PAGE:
When it comes to the smart home, Apple has been following a three-pronged strategy:
Rely on HomeKit and third-party hardware to establish an ecosystem of smart home devices. These devices can be controlled and configured using the most valuable tools in our lives including iPhones, iPads, and Apple Watches.
Use select third-party hardware, such as stationary speakers and television sets, as Trojan horses for Apple’s content distribution services.
Remain selective when deciding to ship first-party hardware solutions for the smart home. Apple TV and HomePod are the rare smart home exceptions for Apple. Both end up being accessories for Apple users looking for the best content consumption experiences in the home. Other Apple devices for the home like the Beddit sleep monitor end up being tangential to the smart home idea.
After a slow start, Apple has seen a pickup in HomeKit adoption among third-party smart home products. However, the way expanded AirPlay 2 support has been generating greater buzz says something. With AirPlay 2, Apple uses third-party hardware as a way to spread its content distribution services.
The fact that Apple doesn’t sell its own television set implies that there are going to be many large, non-Apple pieces of glass being used to consume video content in the home. This explains Apple’s decision to bring AirPlay 2 support to most of the premium television sets available in the market. A similar story is found with cheap stationary speakers in the home. Apple knows people are tempted by $30 speakers in a can. A significant portion of stationary smart speaker sales can be attributed to two products during the holidays: Echo Dot and Google Home Mini. The primary use case for such speakers is music consumption. At the same time, a good portion of Echo Dot users are iPhone users. This explains Apple’s decision to make Apple Music available on Echo devices. Apple ends up leveraging its existing user relationships to push Apple Music.
Benefits and Drawbacks
One benefit found with Apple’s strategy is that the company remains focused on offering a few great experiences in the home. When it comes to delivering sound in the home, HomePod, especially when multiple HomePods are paired together, offers intelligent sound at a fraction of the cost of a high-end speaker system. Apple TV is the best way for iOS users to consume various video bundles on a large piece of glass.
However, there are also drawbacks to Apple’s home strategy. Apple is ultimately dependent on others for its smart home vision. This reality may result in lackluster device support in addition to questionable experiences in the home. Further, Apple has been facing a growing amount of backlash for saying no to certain products in the home. Some people want Apple to provide everything from the internet wired into homes and Wi-Fi routers connecting our devices to smart light bulbs controlled by digital voice assistants. This just isn’t realistic given Apple’s functional organizational structure and design-led culture.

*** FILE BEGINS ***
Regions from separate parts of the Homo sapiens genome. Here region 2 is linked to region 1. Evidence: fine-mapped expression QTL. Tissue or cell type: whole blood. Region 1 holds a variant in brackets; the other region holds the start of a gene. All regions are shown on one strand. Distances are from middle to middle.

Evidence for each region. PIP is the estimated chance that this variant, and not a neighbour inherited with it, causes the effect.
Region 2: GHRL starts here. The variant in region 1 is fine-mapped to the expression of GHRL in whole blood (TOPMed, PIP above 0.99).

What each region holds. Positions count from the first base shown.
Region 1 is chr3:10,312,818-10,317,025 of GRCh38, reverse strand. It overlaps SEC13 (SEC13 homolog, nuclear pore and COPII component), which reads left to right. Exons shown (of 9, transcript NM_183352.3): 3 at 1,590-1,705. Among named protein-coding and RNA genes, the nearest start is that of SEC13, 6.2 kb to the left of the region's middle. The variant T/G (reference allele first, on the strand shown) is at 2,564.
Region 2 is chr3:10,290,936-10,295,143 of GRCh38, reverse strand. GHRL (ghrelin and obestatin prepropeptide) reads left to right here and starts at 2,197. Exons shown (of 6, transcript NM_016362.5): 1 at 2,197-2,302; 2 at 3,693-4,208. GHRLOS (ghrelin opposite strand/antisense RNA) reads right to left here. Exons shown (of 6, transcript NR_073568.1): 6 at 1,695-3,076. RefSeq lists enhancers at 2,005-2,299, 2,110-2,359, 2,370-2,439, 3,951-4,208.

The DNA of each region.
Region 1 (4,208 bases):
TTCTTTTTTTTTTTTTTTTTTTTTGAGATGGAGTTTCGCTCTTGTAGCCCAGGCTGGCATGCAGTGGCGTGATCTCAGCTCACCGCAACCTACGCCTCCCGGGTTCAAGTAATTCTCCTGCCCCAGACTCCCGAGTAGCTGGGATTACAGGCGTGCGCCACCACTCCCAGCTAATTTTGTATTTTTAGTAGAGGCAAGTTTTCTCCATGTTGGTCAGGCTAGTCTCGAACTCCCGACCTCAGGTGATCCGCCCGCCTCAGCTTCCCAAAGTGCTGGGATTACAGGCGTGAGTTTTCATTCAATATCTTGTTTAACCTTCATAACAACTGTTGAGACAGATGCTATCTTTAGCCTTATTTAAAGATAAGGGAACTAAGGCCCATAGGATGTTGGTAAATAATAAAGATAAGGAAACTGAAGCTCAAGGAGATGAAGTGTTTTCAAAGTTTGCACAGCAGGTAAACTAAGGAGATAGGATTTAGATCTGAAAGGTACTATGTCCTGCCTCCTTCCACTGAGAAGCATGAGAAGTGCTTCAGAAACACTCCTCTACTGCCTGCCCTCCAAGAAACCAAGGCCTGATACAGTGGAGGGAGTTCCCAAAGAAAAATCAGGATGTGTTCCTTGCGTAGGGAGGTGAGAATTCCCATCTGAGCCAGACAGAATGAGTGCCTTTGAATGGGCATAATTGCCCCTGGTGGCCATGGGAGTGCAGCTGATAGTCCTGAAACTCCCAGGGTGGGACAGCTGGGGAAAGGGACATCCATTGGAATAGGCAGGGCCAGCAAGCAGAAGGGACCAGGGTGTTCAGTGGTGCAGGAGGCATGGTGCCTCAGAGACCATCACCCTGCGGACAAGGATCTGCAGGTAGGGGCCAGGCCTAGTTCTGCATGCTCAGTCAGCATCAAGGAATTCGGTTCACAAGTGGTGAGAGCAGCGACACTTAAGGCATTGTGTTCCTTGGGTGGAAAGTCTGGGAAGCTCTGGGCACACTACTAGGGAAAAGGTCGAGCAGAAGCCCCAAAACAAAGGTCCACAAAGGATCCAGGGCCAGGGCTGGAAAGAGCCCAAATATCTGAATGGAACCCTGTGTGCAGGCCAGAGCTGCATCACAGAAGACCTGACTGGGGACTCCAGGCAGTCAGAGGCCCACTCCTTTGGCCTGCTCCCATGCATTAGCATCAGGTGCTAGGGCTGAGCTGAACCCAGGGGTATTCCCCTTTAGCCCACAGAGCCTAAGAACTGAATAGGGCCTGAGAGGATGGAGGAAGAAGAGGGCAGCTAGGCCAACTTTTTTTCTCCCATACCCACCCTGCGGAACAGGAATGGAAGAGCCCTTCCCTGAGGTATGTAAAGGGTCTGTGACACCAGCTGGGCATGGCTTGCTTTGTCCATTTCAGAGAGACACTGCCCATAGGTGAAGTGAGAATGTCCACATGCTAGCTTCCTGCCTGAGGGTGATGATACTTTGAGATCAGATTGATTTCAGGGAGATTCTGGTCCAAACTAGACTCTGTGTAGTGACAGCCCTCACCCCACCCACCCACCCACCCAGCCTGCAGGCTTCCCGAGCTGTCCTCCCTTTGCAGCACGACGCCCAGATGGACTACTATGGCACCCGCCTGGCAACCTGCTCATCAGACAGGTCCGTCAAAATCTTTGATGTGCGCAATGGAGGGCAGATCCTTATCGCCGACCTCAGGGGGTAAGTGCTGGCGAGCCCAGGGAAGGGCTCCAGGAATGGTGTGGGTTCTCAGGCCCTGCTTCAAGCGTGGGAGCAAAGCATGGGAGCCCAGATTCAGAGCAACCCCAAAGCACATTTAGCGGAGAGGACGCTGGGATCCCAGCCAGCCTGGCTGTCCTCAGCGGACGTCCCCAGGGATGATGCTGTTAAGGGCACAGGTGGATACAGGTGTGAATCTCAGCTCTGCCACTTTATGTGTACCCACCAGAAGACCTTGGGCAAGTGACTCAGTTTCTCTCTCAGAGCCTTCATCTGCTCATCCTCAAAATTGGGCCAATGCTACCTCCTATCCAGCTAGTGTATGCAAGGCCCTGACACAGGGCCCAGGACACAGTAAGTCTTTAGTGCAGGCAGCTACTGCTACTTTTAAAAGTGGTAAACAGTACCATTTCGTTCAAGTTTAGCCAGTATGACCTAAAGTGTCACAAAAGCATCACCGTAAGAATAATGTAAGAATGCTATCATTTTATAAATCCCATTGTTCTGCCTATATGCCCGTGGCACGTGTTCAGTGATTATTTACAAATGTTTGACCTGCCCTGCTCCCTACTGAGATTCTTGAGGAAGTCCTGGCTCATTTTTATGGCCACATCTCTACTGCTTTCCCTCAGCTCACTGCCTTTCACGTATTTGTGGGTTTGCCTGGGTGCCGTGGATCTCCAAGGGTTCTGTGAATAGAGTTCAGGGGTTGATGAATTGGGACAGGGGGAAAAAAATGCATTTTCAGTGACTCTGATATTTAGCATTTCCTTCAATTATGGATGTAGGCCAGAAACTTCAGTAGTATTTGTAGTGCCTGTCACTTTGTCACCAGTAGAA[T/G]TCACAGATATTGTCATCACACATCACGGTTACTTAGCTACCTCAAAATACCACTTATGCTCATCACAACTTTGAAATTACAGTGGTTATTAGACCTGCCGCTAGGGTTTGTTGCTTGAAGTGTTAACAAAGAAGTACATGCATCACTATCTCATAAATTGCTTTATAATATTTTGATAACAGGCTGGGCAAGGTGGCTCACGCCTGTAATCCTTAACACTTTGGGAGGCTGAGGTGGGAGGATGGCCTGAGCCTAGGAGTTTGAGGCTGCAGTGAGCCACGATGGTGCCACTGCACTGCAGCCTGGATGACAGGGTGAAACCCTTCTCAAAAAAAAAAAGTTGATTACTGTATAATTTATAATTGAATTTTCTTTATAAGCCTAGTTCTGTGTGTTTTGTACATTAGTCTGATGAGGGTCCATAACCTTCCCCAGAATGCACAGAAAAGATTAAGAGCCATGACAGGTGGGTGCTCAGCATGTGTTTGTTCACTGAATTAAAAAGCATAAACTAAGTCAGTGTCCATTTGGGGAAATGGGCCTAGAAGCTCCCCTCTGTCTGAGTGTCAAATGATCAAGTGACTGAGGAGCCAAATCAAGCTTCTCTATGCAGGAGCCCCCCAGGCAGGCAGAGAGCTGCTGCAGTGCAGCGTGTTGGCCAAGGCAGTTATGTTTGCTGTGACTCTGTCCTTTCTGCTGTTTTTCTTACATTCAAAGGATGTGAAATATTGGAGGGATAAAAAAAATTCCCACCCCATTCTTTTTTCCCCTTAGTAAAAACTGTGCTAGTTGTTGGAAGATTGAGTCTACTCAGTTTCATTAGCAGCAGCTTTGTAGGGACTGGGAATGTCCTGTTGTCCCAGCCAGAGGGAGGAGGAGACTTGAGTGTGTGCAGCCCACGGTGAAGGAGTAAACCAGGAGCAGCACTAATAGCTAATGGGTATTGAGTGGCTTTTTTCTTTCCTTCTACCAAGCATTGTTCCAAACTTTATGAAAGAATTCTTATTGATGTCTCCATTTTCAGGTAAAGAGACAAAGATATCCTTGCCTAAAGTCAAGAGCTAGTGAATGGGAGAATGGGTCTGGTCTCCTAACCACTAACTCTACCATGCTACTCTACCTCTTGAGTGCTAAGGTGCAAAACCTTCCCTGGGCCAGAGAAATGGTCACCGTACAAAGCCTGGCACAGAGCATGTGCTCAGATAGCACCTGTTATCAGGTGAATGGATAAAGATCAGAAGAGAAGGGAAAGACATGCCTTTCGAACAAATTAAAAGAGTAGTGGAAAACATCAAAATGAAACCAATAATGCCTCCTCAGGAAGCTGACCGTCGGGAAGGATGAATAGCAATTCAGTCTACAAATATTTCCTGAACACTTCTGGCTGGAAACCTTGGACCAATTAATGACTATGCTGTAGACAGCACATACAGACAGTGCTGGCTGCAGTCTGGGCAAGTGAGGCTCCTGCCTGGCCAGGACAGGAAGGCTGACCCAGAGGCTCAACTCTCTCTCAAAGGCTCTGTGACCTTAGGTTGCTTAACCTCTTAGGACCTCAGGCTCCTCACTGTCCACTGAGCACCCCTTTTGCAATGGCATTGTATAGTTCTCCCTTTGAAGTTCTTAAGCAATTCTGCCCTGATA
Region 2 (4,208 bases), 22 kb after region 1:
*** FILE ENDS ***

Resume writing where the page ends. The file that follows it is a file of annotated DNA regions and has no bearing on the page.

Apple recently hired Sam Jadallah, CEO/founder of Otto, a smart door lock company that went under before getting its $700 lock to market. According to CNBC, and apparently confirmed by Jadallah himself via Twitter, he will oversee Apple’s various home initiatives.
It would be a mistake to look at Jadallah's hire as a sign that Apple will open the floodgates and develop a wide range of smart home devices. Apple simply isn’t structured for such a scenario. Instead, Apple’s culture positions the industrial design group as the ultimate gatekeeper of the experience found with Apple devices. The implication is that Apple will remain very selective in terms of developing its own home products.
Instead, Jadallah will likely focus on coordinating Apple’s various home plays and more importantly, revamping Apple’s broader strategy for the home. This task includes coming up with tangible ways Apple’s teams can turn vision into reality. Based on Jadallah’s previous public comments regarding smart home devices and given Apple’s product philosophy, we have some clues as to what such a vision may look like. Here’s Jadallah in 2017 in a post titled “The End of the Connected Home:”
“Creating a product for the home is different than a wearable or a device that is easily replaced. Connected Home products are often installed. That installation dictates that they are reliable, durable and follow many of the rules of the products they replace. In our case, that requires a digital lock to be durable and to have design, and design options, that support the diversity of homes. Homeowners, beyond the early adopters, aren’t willing to sacrifice design, security or performance — they demand it all.
I’ll refer to Connected Home products that meet this bar as ‘Digital Home’ products. The Connected Home is far simpler — basic gadgets, obvious products with a primary value focus on connectivity. The Digital Home is the next wave of the Connected Home. Obvious products need not apply to the Digital Home, as they need to be very focused on the digital experience (connected, open, upgradeable) but also fit well into the home (designed as the home wants, not out of context design) and most importantly, be reliable, durable and classic as they are installed.”